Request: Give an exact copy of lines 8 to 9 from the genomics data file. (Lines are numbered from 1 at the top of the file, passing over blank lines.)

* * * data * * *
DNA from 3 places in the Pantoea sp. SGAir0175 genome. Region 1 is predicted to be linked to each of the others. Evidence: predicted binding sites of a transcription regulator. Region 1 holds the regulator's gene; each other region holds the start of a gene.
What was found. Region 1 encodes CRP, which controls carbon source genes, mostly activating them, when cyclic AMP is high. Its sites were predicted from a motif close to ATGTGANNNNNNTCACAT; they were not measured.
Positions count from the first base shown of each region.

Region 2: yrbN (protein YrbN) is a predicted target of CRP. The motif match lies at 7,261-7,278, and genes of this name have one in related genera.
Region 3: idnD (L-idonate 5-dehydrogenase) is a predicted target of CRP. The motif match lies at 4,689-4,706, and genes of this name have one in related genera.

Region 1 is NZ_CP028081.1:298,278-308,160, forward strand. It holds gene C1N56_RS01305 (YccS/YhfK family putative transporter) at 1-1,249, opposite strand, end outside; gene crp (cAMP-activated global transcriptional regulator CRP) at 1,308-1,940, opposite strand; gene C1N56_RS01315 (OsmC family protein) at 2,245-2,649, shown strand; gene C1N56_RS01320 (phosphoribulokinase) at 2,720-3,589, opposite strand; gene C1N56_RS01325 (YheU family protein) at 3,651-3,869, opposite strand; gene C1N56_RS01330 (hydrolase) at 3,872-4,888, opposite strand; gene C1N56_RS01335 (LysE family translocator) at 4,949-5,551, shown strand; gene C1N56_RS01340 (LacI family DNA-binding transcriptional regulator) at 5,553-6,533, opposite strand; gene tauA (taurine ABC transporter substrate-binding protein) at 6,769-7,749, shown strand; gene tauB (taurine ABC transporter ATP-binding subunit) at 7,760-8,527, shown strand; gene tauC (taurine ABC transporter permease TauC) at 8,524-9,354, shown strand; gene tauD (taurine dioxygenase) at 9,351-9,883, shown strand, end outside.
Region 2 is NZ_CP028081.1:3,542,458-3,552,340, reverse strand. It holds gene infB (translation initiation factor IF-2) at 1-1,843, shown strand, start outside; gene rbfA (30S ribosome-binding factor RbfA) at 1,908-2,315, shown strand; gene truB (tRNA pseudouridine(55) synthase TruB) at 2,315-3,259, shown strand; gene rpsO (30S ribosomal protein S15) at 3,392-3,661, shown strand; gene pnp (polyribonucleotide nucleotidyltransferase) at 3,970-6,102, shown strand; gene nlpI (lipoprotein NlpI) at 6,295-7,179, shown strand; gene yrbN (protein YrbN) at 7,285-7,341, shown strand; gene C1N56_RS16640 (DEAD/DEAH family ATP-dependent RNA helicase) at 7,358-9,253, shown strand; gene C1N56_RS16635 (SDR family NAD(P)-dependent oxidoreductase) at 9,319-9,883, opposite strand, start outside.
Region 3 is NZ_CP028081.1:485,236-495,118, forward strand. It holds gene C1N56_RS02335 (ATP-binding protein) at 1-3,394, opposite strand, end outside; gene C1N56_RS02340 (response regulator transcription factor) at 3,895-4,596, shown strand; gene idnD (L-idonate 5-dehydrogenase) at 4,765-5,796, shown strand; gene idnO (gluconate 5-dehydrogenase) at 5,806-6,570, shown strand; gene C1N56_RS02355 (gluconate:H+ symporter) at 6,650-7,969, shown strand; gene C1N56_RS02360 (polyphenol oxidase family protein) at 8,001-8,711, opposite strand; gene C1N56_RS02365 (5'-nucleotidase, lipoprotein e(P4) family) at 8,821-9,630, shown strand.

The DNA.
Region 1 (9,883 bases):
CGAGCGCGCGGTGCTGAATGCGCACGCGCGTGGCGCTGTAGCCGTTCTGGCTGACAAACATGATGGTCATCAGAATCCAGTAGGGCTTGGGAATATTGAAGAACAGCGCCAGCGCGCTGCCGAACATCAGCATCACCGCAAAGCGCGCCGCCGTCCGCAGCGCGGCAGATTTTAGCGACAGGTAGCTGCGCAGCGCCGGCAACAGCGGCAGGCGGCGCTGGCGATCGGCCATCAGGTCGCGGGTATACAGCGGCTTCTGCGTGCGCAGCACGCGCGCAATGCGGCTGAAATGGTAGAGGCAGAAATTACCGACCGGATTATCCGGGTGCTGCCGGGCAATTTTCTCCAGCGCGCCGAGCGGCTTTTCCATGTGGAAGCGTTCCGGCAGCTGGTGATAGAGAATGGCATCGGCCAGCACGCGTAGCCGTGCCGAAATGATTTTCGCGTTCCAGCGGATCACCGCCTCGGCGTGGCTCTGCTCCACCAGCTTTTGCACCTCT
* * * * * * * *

Region 3 is NZ_CP028081.1:485,236-495,118, forward strand. It holds gene C1N56_RS02335 (ATP-binding protein) at 1-3,394, opposite strand, end outside; gene C1N56_RS02340 (response regulator transcription factor) at 3,895-4,596, shown strand; gene idnD (L-idonate 5-dehydrogenase) at 4,765-5,796, shown strand; gene idnO (gluconate 5-dehydrogenase) at 5,806-6,570, shown strand; gene C1N56_RS02355 (gluconate:H+ symporter) at 6,650-7,969, shown strand; gene C1N56_RS02360 (polyphenol oxidase family protein) at 8,001-8,711, opposite strand; gene C1N56_RS02365 (5'-nucleotidase, lipoprotein e(P4) family) at 8,821-9,630, shown strand.

The DNA.